Reading Group Guide
1. “The river bears no empty bottles, sandwich papers, / Silk handkerchiefs, cardboard boxes, cigarette ends / Or other testimony of summer nights. The nymphs are departed. / And their friends, the loitering heirs of City directors; / Departed, have left no addresses.” This is the novel’s epigraph, from “The Wasteland,” T. S. Eliot’s epic poem of ruin and desolation. How does this verse relate to Seating Arrangements
? Why has the author elected to place it at the front of her novel?
2. Winn is obsessed with status, with matters of appearance and pedigree and joining all the right clubs. What do you think the author thinks of Winn? What did you think of him? Is he sympathetic? Does your view of him change over the course of the novel? Do you think Winn himself changes or grows over the course of the novel?
3. How is Daphne different from her father? Is her world view different or is it the same? How do Daphne’s and Livia’s values differ?
4. Discuss Dominique’s role in Seating Arrangements. How is she different from the other characters in the novel, and how does this alter the reader’s perspective?
5. Discuss the scene where the whale explodes. What do you think the whale symbolizes for the author? What do you think the explosion is meant to dramatize or represent?
6. On page 164, Biddy draws herself a bath and spends a quiet moment reflecting on her predicament and her marital expectations after Winn’s inescapably obvious attentions to Agatha following her fall from the deck. “The obviousness was what she could not tolerate. She had known what she was when she married him, had expected to be the kind of wife who looked the other way from time to time, but she had also expected him to be discreet. And he had been. She assumed there had been other women, but she had never come across any evidence of them, which was all she asked. A simple request, she had thought: cheap repayment for her forbearance, her realism, her tolerance. At times his discretion had been so complete she had allowed herself to believe maybe there hadn’t been others, but she didn’t like to risk being foolish enough to believe in something as unlikely as her husband’s fidelity.” What is Biddy’s view of marriage? Does the author share this view? Do you? Is fidelity essential to a good marriage? What exactly is a good marriage, in your view? In Shipstead’s?
7. Aunt Celeste brings levity, acerbic wit, and a rather dark personal history to a host of subjects that are often treated sanctimoniously, among them, romantic love and the possibility of living happily ever after. What is Celeste’s contribution to the Van Meter family, and to the novel as a whole? What is your opinion of her? The author’s?
8. In what way does the Duff family differ from the Van Meter family? How are they aware of their differences, whether social, financial, or historical? Do you think the author is pointing out their differences primarily, or their similarities?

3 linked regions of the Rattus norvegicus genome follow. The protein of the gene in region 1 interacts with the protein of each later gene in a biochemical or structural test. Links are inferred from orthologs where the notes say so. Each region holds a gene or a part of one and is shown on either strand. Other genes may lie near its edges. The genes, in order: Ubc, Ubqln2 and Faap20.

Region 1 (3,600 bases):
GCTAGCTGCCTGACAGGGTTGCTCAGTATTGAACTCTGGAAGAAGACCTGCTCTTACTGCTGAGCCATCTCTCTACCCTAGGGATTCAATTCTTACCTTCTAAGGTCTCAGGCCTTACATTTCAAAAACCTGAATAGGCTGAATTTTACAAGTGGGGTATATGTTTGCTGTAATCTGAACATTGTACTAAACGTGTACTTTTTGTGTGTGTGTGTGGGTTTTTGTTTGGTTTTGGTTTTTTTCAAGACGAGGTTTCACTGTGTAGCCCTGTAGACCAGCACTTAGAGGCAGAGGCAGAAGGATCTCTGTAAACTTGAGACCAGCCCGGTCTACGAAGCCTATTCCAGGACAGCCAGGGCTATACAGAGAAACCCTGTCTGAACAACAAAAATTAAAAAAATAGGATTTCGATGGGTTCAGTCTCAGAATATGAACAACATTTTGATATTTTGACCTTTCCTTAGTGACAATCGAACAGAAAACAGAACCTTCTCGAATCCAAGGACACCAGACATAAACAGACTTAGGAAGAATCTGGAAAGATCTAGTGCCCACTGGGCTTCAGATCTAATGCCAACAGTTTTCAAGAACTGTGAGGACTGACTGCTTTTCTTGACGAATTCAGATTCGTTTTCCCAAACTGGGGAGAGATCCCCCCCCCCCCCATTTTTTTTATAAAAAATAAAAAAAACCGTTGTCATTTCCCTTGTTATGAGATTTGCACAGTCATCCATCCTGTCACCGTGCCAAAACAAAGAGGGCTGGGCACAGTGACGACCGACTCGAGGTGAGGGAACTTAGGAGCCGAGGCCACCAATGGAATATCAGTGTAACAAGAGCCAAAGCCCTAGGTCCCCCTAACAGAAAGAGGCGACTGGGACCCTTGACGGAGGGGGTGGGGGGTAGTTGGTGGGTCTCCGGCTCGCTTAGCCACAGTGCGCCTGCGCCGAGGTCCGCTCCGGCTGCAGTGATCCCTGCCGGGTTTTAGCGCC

9. On page 170, Winn recollects a story he was told one night at the Vespasian, while still a young man, about his grandfather’s inheritance. How is this story significant, and how has it informed the truths and myths of his family history?
10. In chapter eleven, Livia and Francis have a fascinating conversation in which the author provides several nuanced reflections on varieties of love: maternal, filial, familial, romantic. How do these ruminations embody—or shape—our perception of love and its obligations, in the world of Seating Arrangements and in the world at large?
11. Following the aforementioned conversation, Francis says to Livia, “Another reason I like you is that I think we have similar roles in our families. We’re the critical ones. We represent a threat to their way of life, a new order.” What does he mean? How, in particular, might Livia be perceived as a threat to her family’s way of life? Is she more or less of an iconoclast than her aunt Celeste?
12. Discuss the debacle of Winn’s bridal toast in which he equates marriage with death. Do you think the author intends the reader to perceive this as farcical or tragic?
13. Look at the end of chapter seventeen, which closes with Livia listening to her parents in their bedroom and the line, “Their door shut behind them, and she heard the murmur of their voices, the unknowable language they spoke only to each other.” How does this recast our sense of Winn and Biddy’s marriage?
14. Discuss the epilogue and, in particular, the final image of Daphne and Winn dancing. What note does the author strike at the novel’s conclusion? How has the novel, and the family, recovered from its various catastrophes and regained its balance after the tawdriness of the events that preceded it and the spectacularly deflating effect of the patriarch’s wedding toast? Is this a happy ending? Do you think the author intends it to be so?
15. Is it surprising, given the novel’s themes and its central voice—an older, patrician male—to discover that its author is a twenty-eight-year-old woman? Why or why not?